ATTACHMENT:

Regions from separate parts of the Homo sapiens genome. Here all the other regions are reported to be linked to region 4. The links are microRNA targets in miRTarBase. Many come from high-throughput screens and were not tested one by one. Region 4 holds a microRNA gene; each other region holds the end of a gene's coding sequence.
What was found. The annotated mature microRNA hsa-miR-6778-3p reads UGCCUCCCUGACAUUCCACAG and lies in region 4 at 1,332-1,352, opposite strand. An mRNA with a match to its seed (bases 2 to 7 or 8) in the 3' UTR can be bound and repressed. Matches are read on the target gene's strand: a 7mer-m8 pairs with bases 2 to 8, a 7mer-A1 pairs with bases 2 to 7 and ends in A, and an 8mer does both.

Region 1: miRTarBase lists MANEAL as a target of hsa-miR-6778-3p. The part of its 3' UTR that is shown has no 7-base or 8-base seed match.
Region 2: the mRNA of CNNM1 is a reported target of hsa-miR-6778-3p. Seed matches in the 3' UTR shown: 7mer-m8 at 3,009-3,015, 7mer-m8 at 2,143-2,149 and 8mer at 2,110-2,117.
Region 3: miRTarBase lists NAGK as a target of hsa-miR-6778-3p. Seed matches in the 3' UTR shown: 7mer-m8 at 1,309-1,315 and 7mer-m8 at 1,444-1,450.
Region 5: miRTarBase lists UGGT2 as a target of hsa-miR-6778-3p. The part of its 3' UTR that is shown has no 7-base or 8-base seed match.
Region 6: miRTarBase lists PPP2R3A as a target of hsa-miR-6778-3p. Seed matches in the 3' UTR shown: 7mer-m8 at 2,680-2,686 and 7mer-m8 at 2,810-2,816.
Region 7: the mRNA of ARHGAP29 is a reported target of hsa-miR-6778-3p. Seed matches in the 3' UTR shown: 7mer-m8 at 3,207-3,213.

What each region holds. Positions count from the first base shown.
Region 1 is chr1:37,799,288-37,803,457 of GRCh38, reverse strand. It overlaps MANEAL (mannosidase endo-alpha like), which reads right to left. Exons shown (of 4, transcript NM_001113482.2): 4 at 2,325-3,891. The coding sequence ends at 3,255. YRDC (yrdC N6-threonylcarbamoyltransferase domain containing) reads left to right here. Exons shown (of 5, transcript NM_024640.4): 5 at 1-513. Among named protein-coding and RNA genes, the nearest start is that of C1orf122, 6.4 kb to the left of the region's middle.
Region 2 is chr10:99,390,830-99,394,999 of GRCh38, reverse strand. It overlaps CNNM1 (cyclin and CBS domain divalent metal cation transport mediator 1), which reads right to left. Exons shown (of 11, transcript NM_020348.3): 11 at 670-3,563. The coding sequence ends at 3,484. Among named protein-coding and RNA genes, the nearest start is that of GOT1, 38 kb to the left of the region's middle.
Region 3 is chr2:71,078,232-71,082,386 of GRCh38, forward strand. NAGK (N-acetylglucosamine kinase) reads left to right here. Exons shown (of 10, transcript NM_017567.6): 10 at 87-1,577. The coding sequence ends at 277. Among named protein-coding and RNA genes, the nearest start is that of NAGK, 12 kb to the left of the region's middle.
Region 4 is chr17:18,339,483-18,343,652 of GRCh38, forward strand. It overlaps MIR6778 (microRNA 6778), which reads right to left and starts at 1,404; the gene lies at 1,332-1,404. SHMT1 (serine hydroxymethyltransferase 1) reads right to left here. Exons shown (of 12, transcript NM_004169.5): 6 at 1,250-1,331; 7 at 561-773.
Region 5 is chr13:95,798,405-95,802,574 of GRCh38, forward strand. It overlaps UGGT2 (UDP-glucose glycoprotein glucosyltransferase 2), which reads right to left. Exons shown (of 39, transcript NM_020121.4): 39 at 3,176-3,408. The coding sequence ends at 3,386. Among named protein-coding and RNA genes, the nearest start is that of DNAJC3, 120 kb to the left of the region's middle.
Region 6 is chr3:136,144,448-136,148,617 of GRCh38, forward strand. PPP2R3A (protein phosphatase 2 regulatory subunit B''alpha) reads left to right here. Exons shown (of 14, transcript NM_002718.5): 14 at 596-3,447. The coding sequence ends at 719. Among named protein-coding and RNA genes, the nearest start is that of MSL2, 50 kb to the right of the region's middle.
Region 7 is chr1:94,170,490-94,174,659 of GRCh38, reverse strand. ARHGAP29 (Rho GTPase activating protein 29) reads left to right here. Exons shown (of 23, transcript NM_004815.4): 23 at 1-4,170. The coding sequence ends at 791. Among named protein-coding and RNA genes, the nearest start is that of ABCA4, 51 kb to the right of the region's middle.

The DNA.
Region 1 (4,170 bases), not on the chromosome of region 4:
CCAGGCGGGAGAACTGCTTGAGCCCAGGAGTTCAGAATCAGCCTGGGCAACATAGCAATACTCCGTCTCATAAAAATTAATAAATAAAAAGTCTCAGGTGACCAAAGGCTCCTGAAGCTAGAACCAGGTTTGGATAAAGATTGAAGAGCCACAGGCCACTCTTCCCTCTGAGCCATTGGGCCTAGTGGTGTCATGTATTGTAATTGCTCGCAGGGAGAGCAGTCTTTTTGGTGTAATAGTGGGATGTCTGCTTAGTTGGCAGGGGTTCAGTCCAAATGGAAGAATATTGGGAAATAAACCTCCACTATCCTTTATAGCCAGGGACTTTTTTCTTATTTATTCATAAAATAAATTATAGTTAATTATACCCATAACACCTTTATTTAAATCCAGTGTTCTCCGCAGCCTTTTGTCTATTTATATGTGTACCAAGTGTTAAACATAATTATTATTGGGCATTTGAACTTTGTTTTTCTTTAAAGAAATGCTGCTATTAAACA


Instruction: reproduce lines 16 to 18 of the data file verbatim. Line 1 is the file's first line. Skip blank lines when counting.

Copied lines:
Region 7 is chr1:94,170,490-94,174,659 of GRCh38, reverse strand. ARHGAP29 (Rho GTPase activating protein 29) reads left to right here. Exons shown (of 23, transcript NM_004815.4): 23 at 1-4,170. The coding sequence ends at 791. Among named protein-coding and RNA genes, the nearest start is that of ABCA4, 51 kb to the right of the region's middle.

The DNA.
Region 1 (4,170 bases), not on the chromosome of region 4: